Government of JamaicaGovernment of Jamaica

Land Valuation

The Land Valuation Division provides the following services: 

  • Information relating to parcels of land;
  • Updates to the Valuation Roll such as:
  • Change of ownership
  • Change of postal address
  • New parcels created from sub-divisions
  • The Certification of Value for properties, which are being sub-divided.   


In addition, the Division undertakes valuations for all purposes for governmental agencies and organisations.


Do you wish to have information recorded on the Valuation Roll amended? If so, the Division requires the following information:          

  • Valuation Number. This can be obtained from your assessment notice or from a property tax receipt;
  • The property address of the parcel;
  • Copy of Registered Title (if property is registered).         


Where the property is unregistered, proof of ownership is required to effect changes relating to the ownership of the property. Such documents may include any one or more of the following:         

  • Liber New Series Records (L.N.S.);
  • Registration under the Facilities for Titles Act;
  • Court Order;
  • Letters of Administration;
  • Probated Will;
  • Indenture;
  • Sale Agreement along with proof of final payment;
  • Sale receipt showing final payment on purchase;
  • Any other relevant documentation the Commissioner may approve.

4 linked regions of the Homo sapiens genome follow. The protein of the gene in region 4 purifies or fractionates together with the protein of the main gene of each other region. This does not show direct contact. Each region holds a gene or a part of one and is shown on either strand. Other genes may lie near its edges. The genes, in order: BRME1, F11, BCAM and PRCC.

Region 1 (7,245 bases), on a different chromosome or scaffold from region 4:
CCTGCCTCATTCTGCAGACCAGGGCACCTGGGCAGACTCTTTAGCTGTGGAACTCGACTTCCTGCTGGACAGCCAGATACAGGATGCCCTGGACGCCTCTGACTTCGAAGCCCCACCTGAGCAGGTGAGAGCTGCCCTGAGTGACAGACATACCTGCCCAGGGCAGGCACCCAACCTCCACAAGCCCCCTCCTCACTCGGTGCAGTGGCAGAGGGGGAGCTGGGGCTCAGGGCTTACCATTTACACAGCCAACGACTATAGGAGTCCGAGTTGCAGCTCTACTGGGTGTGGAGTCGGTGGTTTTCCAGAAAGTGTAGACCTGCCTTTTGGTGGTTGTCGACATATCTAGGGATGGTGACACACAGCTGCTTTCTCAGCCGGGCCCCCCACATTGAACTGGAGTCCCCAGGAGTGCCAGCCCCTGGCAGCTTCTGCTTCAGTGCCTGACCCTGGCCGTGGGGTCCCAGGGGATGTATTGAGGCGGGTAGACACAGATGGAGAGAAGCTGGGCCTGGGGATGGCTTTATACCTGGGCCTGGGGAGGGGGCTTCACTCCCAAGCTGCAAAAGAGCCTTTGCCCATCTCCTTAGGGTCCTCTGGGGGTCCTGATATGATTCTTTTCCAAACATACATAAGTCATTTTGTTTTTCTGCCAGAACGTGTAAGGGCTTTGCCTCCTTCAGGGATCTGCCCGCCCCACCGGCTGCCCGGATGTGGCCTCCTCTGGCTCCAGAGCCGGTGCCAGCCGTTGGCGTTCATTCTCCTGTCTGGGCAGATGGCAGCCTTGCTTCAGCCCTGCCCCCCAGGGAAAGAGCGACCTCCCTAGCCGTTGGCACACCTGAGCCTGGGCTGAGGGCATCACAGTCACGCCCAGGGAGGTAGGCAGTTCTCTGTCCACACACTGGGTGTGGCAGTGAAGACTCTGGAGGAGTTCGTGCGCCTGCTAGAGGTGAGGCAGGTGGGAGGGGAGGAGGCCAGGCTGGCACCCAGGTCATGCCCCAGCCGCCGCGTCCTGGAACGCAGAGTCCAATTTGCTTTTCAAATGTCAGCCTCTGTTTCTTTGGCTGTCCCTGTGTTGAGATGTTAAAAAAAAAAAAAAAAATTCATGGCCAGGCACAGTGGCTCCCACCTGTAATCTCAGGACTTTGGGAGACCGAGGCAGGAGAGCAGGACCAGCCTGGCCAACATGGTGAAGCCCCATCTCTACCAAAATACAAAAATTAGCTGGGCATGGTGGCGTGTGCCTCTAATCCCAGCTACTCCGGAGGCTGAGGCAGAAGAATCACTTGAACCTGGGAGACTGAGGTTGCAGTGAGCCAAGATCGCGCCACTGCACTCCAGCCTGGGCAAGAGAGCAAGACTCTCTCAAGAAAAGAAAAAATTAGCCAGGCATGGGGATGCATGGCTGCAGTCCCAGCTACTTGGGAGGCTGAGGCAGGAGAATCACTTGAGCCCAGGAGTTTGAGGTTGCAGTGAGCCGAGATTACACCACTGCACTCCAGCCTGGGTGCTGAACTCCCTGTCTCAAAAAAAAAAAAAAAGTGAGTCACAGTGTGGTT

How do I lodge an objection to a Notice of Valuation?

If upon receipt of a Notice of Valuation you are dissatisfied with it for one of the reasons listed below, you may within sixty (60) days of service of the Notice, serve a Notice of Objection on the Commissioner of Land Valuations.


What are the grounds for lodging an objection?

Grounds for objection can be found in Section 34 of the Land Valuation Act. Listed below are the only valid reasons for objections:

  • That the value assessed is too high or too low. Please note that objections may not be made on grounds such as “the tax is too high”. Objections may be made only to the amount at which your land has been valued, not to the taxes due. So first ask yourself whether the valuation of the land is fair, based on the market value prevailing at the valuation date, and if the answer is “yes”, then you have no reason to object on the grounds that the value is too high or low.


  • That lands which should be included in one valuation have been valued separately.


  • That lands which should be valued separately have been included in one valuation.


  • That the person(s) named in the Notice is/are not the owner(s) of the land.


If your objection is to the value assessed, you may also submit a Declaration of Value indicating the amount for which, in your opinion, the land should be valued.

Even if you file a Declaration of Value you must pay land tax on:

  • 75% of the valuation as assessed by the Commissioner of Land Valuations; or the valuation declared by you, whichever is the greater, pending consideration of your objection by the Commissioner of Land Valuations.


The statutory Notice of Objection and Declaration of Value forms are available from Collectorates Islandwide or NLA Customer Service offices Islandwide.


Why do I receive a Notice of Valuation from the Commissioner of Valuations as well as a Property Tax Assessment Notice from Inland Revenue?


The Commissioner of Valuations is responsible for assessing the value of land upon which the tax is calculated and collected by the Inland Revenue Department.


Land Registration and Conveyancing Workshop starts May 14, 2024

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For general information about our services, please contact us at:

  • +876.750.5263
  • +876.946.5263
  • +876.418.5089
  • 8 Ardenne Road Kingston 10